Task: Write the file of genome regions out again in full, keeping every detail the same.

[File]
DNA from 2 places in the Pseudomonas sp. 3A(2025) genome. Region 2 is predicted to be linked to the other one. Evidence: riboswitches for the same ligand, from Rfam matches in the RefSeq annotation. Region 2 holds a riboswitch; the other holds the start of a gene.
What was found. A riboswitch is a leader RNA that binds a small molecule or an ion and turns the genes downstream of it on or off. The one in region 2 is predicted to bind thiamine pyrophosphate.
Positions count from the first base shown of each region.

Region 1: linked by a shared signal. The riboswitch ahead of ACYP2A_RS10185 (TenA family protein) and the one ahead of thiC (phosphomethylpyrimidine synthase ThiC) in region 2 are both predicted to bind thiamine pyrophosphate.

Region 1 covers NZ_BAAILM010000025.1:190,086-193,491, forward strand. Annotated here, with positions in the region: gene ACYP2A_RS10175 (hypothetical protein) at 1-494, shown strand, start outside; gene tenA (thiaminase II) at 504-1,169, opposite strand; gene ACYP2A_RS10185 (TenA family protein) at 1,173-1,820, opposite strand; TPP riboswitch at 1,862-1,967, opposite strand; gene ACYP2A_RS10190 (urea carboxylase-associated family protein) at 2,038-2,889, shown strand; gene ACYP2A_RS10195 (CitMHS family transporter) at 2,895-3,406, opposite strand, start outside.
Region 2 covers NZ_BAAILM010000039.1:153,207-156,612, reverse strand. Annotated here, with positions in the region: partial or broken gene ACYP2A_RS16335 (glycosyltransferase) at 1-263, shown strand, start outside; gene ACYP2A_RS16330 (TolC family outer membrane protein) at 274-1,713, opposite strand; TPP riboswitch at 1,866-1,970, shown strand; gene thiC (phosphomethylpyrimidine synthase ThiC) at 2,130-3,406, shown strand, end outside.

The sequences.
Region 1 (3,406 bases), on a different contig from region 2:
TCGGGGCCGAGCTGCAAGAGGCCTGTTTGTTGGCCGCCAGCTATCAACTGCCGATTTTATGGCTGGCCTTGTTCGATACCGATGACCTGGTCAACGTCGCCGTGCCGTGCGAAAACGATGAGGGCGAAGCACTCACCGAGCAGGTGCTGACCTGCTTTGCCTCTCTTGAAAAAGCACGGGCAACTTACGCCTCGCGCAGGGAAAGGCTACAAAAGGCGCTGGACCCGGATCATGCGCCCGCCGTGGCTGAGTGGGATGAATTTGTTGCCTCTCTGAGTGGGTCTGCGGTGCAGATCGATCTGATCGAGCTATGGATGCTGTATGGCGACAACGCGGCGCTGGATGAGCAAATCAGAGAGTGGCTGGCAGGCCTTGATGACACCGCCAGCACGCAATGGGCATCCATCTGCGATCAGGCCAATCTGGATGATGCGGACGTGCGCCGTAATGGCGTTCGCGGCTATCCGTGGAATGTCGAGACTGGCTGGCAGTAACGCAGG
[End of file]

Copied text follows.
DNA from 2 places in the Pseudomonas sp. 3A(2025) genome. Region 2 is predicted to be linked to the other one. Evidence: riboswitches for the same ligand, from Rfam matches in the RefSeq annotation. Region 2 holds a riboswitch; the other holds the start of a gene.
What was found. A riboswitch is a leader RNA that binds a small molecule or an ion and turns the genes downstream of it on or off. The one in region 2 is predicted to bind thiamine pyrophosphate.
Positions count from the first base shown of each region.

Region 1: linked by a shared signal. The riboswitch ahead of ACYP2A_RS10185 (TenA family protein) and the one ahead of thiC (phosphomethylpyrimidine synthase ThiC) in region 2 are both predicted to bind thiamine pyrophosphate.

Region 1 covers NZ_BAAILM010000025.1:190,086-193,491, forward strand. Annotated here, with positions in the region: gene ACYP2A_RS10175 (hypothetical protein) at 1-494, shown strand, start outside; gene tenA (thiaminase II) at 504-1,169, opposite strand; gene ACYP2A_RS10185 (TenA family protein) at 1,173-1,820, opposite strand; TPP riboswitch at 1,862-1,967, opposite strand; gene ACYP2A_RS10190 (urea carboxylase-associated family protein) at 2,038-2,889, shown strand; gene ACYP2A_RS10195 (CitMHS family transporter) at 2,895-3,406, opposite strand, start outside.
Region 2 covers NZ_BAAILM010000039.1:153,207-156,612, reverse strand. Annotated here, with positions in the region: partial or broken gene ACYP2A_RS16335 (glycosyltransferase) at 1-263, shown strand, start outside; gene ACYP2A_RS16330 (TolC family outer membrane protein) at 274-1,713, opposite strand; TPP riboswitch at 1,866-1,970, shown strand; gene thiC (phosphomethylpyrimidine synthase ThiC) at 2,130-3,406, shown strand, end outside.

The sequences.
Region 1 (3,406 bases), on a different contig from region 2:
TCGGGGCCGAGCTGCAAGAGGCCTGTTTGTTGGCCGCCAGCTATCAACTGCCGATTTTATGGCTGGCCTTGTTCGATACCGATGACCTGGTCAACGTCGCCGTGCCGTGCGAAAACGATGAGGGCGAAGCACTCACCGAGCAGGTGCTGACCTGCTTTGCCTCTCTTGAAAAAGCACGGGCAACTTACGCCTCGCGCAGGGAAAGGCTACAAAAGGCGCTGGACCCGGATCATGCGCCCGCCGTGGCTGAGTGGGATGAATTTGTTGCCTCTCTGAGTGGGTCTGCGGTGCAGATCGATCTGATCGAGCTATGGATGCTGTATGGCGACAACGCGGCGCTGGATGAGCAAATCAGAGAGTGGCTGGCAGGCCTTGATGACACCGCCAGCACGCAATGGGCATCCATCTGCGATCAGGCCAATCTGGATGATGCGGACGTGCGCCGTAATGGCGTTCGCGGCTATCCGTGGAATGTCGAGACTGGCTGGCAGTAACGCAGG